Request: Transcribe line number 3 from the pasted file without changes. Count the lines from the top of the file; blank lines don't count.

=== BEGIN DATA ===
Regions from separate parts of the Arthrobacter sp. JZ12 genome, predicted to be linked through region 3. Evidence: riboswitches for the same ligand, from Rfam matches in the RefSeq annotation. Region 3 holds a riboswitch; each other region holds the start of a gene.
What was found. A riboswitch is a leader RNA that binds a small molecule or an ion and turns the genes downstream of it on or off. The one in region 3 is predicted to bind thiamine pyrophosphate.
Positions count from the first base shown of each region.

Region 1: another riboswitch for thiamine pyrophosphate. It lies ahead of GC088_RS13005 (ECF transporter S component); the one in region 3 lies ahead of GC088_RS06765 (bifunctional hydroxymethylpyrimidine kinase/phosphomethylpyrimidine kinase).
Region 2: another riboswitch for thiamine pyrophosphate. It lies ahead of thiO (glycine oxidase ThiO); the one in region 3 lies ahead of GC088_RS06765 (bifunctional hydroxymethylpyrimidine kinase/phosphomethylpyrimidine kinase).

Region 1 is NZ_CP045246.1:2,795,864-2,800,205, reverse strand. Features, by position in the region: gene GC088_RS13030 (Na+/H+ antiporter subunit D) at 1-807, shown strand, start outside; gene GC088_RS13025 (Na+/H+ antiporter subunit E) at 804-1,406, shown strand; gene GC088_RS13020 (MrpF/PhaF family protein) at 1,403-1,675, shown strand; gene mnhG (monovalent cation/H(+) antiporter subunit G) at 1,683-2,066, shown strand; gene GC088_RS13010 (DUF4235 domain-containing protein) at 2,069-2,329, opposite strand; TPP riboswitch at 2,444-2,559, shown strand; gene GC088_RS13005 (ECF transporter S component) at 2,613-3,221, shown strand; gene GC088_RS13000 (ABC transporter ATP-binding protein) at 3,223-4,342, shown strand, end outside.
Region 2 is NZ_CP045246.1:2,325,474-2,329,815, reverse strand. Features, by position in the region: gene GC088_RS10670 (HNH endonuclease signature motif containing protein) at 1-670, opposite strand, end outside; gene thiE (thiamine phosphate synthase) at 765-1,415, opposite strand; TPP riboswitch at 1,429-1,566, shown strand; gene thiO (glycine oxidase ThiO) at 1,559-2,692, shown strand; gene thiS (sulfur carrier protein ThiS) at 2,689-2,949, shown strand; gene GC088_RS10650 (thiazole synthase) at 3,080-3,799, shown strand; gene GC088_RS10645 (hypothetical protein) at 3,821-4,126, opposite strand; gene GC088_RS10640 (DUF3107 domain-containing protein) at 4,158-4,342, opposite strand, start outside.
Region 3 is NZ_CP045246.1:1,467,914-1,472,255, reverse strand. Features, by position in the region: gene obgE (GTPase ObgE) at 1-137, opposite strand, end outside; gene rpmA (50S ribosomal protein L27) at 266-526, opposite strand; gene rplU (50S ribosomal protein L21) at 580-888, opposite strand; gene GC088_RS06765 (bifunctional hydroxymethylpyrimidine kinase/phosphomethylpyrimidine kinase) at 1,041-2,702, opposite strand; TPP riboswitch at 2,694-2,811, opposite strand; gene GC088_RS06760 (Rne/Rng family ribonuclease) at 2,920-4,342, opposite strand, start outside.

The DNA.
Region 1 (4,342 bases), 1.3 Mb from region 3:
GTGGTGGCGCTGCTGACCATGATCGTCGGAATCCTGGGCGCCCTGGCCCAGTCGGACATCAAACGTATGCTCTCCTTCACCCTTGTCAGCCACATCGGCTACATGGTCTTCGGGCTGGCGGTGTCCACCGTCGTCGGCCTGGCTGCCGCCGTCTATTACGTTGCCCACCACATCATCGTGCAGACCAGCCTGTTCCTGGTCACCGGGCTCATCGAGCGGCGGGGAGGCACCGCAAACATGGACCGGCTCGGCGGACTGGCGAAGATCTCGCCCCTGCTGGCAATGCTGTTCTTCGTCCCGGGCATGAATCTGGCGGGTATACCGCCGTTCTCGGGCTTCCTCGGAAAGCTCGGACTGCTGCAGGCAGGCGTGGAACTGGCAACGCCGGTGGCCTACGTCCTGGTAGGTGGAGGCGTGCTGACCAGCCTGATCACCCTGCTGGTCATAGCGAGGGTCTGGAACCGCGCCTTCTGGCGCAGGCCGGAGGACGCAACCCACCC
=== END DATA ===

Positions count from the first base shown of each region.